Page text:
Sunday, February 27, 2022

Sad Neighborhood News: On The Passing Of Celia Cacace


Celia Cacace (in red) on a visit back to "South Brooklyn in 2015.

A mass for Celia (Cecilia ) Maniero Cacace will be held on Thursday, May 19th at 10:00 AM at Sacred Hearts & St. Stephens Church, located at 125 Summit St. (between Hicks and Henry Street).

This afternoon, I received some very sad news. Celia Cacace, who was born and raised in what she continued to call South Brooklyn/Red Hook long after others had renamed it Carroll Gardens, passed away yesterday.

I received the sad news from Michael Jaworski, her nephew. who wrote:
"I wanted you to know that my Aunt Celia passed away yesterday, the 26th of February 2022. Her son Robert and daughter -in- law Anna were there at the time of her passing in Colorado. For some time my aunt's health has been failing and yesterday, she slipped away peacefully. She was a huge force in South Brooklyn in the 1970's, 80's and 90's. Her interaction with the Community Board and CB6 as well as the Brooklyn President were instrumental in keeping South Brooklyn (Carroll Gardens) in line with the times.
I wanted you and the readers to know of her passing.

Celia Cacace (nee Maniero) was fiercely loyal to South Brooklyn.  She watched out for our seniors, got involved in every issue and gladly shared her vast knowledge of the neighborhood's history. She seemed to be at every meeting, whether it was at Public School 58, the 76th Precinct Community Council, or at Community Board 6 where she was a member for many years. She always took copious notes with her multi colored pens and asked her famous four point questions.

When people referred to our neighborhood as Carroll Gardens, she immediately corrected them. "Call it Red Hook or South Brooklyn, the way it used to be called. The other name was invented by realtors who wanted to gentrify this neighborhood back in the 60's"

She was once famously quoted in the New York Times, foreshadowing the changes that would come to her beloved South Brooklyn, saying: "I don't care if they are yuppies, puppies or guppies moving in. Gentrification is not going to be good for us."

Her pronouncement foreshadowed the fact that Celia become a victim of gentrification herself.  After an entire life spent in South Brooklyn, she had to move to Wisconsin and then to Colorado to live with her son after she lost her apartment and was priced out of the community. Her departure was bitter sweet.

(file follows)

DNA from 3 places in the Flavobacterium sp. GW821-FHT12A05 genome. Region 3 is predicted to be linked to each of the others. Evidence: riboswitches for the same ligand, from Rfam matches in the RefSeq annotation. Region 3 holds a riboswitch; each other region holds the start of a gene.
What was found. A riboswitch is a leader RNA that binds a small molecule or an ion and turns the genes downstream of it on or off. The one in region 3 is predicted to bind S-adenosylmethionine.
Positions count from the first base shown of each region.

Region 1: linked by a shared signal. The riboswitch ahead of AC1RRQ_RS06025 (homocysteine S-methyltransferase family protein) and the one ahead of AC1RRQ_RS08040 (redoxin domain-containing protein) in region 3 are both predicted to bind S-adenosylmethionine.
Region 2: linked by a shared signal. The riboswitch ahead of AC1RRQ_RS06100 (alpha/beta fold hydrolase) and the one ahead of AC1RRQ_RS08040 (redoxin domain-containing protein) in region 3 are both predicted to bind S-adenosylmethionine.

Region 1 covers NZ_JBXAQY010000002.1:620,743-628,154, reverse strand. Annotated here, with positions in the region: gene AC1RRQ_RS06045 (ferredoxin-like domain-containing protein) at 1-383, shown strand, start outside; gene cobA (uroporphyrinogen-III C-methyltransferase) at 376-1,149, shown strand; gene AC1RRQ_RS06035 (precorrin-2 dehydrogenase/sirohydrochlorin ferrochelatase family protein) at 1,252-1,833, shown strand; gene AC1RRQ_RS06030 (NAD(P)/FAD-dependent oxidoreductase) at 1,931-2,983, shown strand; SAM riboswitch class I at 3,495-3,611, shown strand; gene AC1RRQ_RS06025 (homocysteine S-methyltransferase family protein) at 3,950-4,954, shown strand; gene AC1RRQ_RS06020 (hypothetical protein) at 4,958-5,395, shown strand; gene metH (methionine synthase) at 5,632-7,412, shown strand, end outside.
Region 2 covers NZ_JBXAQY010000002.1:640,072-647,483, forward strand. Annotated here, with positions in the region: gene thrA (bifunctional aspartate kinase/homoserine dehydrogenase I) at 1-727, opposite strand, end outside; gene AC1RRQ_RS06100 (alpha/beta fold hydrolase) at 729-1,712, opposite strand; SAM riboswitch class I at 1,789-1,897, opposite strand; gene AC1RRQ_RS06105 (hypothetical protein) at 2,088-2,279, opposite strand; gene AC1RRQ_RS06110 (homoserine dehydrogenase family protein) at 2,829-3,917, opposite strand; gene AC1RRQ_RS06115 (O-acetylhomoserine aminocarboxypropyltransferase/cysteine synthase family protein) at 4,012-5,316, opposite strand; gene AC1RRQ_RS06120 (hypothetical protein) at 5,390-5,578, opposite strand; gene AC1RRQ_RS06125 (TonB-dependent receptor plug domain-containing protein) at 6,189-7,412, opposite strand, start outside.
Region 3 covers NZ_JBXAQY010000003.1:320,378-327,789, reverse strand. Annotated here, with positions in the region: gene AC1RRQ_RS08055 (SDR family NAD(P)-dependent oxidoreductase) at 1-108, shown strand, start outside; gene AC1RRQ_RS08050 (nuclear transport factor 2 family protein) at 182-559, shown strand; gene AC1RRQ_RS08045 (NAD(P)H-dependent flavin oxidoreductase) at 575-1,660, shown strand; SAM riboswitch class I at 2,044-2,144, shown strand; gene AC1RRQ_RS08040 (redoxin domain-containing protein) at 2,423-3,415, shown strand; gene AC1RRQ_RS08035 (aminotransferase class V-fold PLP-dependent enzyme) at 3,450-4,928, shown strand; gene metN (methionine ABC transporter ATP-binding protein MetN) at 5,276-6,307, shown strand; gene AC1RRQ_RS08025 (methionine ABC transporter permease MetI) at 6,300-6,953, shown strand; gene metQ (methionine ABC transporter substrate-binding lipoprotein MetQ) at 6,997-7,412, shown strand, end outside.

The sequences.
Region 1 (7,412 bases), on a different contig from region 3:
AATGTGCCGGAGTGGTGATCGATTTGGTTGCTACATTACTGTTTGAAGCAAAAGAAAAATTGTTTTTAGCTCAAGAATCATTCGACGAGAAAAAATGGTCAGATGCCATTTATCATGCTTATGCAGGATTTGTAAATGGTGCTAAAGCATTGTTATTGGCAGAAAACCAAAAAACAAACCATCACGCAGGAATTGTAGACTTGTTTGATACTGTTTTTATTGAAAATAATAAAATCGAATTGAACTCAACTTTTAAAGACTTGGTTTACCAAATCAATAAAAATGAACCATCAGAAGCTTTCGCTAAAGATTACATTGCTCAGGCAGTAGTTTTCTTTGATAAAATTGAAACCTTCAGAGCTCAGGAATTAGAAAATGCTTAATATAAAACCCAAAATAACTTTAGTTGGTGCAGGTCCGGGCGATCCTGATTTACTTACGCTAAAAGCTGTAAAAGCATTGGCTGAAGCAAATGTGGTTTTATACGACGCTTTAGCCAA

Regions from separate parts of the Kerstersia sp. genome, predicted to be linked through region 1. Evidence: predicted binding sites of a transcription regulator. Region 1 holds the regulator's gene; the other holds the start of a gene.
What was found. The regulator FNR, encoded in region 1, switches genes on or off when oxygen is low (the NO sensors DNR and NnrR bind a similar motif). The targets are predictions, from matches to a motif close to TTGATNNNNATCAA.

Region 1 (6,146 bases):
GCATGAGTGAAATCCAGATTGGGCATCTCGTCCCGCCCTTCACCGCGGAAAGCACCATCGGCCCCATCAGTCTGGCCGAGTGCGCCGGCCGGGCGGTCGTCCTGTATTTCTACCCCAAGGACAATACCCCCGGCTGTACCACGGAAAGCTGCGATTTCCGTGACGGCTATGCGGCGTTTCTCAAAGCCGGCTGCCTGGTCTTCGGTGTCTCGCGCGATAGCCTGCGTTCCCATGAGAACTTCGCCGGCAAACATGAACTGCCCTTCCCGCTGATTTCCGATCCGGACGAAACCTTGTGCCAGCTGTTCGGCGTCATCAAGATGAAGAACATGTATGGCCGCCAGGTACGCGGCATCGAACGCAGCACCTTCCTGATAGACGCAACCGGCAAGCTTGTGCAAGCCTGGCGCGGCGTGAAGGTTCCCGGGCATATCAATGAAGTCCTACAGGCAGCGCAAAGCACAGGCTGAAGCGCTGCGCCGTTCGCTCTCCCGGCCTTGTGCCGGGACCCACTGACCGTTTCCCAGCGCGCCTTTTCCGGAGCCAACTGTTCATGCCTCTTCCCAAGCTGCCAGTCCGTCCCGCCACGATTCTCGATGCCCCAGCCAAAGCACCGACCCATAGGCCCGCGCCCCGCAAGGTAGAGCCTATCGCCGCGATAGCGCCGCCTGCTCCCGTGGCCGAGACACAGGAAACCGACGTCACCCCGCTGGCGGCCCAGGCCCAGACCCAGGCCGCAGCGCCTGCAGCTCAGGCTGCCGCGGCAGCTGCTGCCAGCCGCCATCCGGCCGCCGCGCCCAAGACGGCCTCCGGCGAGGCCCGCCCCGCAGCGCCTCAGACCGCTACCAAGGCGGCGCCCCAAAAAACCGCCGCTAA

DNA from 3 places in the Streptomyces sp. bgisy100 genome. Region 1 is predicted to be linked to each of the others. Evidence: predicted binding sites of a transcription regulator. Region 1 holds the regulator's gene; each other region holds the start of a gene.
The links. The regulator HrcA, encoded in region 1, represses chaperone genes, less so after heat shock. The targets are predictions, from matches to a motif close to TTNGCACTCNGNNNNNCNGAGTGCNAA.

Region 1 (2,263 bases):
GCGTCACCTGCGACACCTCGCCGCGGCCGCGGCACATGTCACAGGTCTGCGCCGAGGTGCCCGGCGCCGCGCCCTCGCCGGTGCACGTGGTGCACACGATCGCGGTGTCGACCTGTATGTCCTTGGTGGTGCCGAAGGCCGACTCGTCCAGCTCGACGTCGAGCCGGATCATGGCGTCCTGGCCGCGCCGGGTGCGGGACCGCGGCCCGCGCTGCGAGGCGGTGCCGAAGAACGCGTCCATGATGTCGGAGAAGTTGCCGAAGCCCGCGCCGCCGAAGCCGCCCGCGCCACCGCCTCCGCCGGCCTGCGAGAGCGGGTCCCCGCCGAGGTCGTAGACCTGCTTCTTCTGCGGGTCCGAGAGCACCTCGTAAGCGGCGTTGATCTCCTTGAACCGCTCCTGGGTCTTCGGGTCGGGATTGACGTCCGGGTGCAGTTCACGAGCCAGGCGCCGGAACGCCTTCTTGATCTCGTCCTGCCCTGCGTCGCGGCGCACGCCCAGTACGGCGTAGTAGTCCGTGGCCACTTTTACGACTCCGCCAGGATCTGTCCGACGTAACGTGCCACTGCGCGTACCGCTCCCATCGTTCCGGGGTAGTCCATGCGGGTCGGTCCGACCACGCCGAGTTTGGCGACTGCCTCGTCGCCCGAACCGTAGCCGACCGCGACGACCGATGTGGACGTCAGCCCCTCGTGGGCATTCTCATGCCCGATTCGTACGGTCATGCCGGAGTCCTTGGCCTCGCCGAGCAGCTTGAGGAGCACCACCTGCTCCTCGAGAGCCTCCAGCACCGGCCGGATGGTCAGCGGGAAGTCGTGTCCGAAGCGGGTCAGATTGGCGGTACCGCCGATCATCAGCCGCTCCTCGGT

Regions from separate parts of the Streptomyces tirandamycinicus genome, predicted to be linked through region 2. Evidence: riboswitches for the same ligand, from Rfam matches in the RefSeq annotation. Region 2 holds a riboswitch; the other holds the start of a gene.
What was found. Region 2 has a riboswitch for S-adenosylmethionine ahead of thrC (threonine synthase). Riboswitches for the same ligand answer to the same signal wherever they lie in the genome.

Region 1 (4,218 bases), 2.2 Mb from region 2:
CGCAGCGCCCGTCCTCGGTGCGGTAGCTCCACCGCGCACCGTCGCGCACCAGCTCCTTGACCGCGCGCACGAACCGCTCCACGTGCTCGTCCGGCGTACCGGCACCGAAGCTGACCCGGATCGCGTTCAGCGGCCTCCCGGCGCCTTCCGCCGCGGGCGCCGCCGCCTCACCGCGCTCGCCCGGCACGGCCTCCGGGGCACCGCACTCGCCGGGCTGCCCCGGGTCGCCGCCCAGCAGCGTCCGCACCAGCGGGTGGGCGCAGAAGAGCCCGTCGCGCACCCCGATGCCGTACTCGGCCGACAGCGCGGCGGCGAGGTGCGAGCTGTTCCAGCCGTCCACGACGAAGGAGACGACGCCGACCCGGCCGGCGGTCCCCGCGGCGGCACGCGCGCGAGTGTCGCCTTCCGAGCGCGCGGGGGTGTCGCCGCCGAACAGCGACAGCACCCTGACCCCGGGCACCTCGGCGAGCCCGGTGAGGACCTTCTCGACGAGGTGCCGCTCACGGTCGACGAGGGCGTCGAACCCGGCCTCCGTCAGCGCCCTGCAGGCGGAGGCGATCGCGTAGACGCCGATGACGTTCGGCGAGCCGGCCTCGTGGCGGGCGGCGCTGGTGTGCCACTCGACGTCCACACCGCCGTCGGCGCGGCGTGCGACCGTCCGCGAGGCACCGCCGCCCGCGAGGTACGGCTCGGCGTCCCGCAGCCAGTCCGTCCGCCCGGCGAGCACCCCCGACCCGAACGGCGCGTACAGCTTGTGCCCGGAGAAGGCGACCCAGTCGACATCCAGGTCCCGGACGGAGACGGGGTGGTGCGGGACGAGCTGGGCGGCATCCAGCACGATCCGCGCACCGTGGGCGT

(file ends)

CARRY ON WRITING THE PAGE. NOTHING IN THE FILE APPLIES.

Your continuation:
For a few years, Celia came back to her old neighborhood to spent some time with friends.  I always loved running into her on Court Street.
When we realized that it had been some time since we had heard from her, my husband Glenn reached out 
to her in late January and had a lovely conversation with her. I am glad they connected.

Celia was one of a kind. Though she never held public office, she was always watching out for her community and was not afraid to stand up for what she believed was the right thing to do.
She was fearless.

In the past few years, I often wondered what Celia would have said about the massive Gowanus rezoning and the City's insistence of building residential apartment towers on Public Place, one of the most polluted sites in New York State. I am not sure she followed events from out West, but I know she would have had lots to say about these issues.

I will miss her very much and would like to extend my condolences to Celia's family

According to her nephew Michael, Celia will be laid to rest in Greenwood Cemetery next to her son Gregory and my Uncle Joey in the family plot.  

Celia Cacace as a Child in Red Hook
(Cacace family photo)
Celia Cacace (on the right) with former Brooklyn Borough President Howard Golden (on left) at the Carroll Park re-opening ceremony in the 1980's.
Celia at Community Board 6's Christmas Party in 2011
At the Veterans Day Celebration in Carroll Park

Below is a lovely biography on Celia by her friend Carolina Salguero, founder and director of PortSide NewYork,

Celia Maniero Cacace
Fearless, feisty, loving and frank
A champion of our community's weaker members
by Carolina Salguero
Celia Maniero Cacace is the mother and walking memory of the neighborhood she still calls South Brooklyn Red Hook; that's Carroll Gardens, Columbia Waterfront District and Red Hook for those of you got here after the 1960's.
To walk Court Street with the diminutive, doting Celia is to feel in the presence of a community Mayor. She's stopped every few feet or hailed from across the street by seniors or children to share news or advice. 
Having served as a one-woman social service agency for decades, 77-year old Celia is now in need of some help herself. She is obliged to move from her apartment since the building is being sold, and she needs to find that rare, inexpensive place in a neighborhood where prices have soared beyond the fixed incomes of seniors. Know someone who wants a granny au pair, or granny doorman? A committee is forming to help her find a place; and if need be, help launch some fundraising to cover the gap between her fixed income and the rent. She moves out of her current place on January 14 to her son's in Wisconsin. 
We are organizing a send off party for Celia and a campaign to bring her back. That kicks off Sunday January 1/13/13. (Details at bottom) Everyone is invited. Please bring a memory of Celia if you can.
Celia's life and prodigious memory describe a time when people stayed in a neighborhood—Celia has lived her whole life in 8 apartments within a 10 block radius— and when this area was largely Italian, as far back as when Italians still faced discrimination as the new immigrants.
Even today, Celia's back straightens as she says, "my older sister Jennie was one of the first Italian-Americans to knock down the walls on Wall Street. She was an amazing mathematician."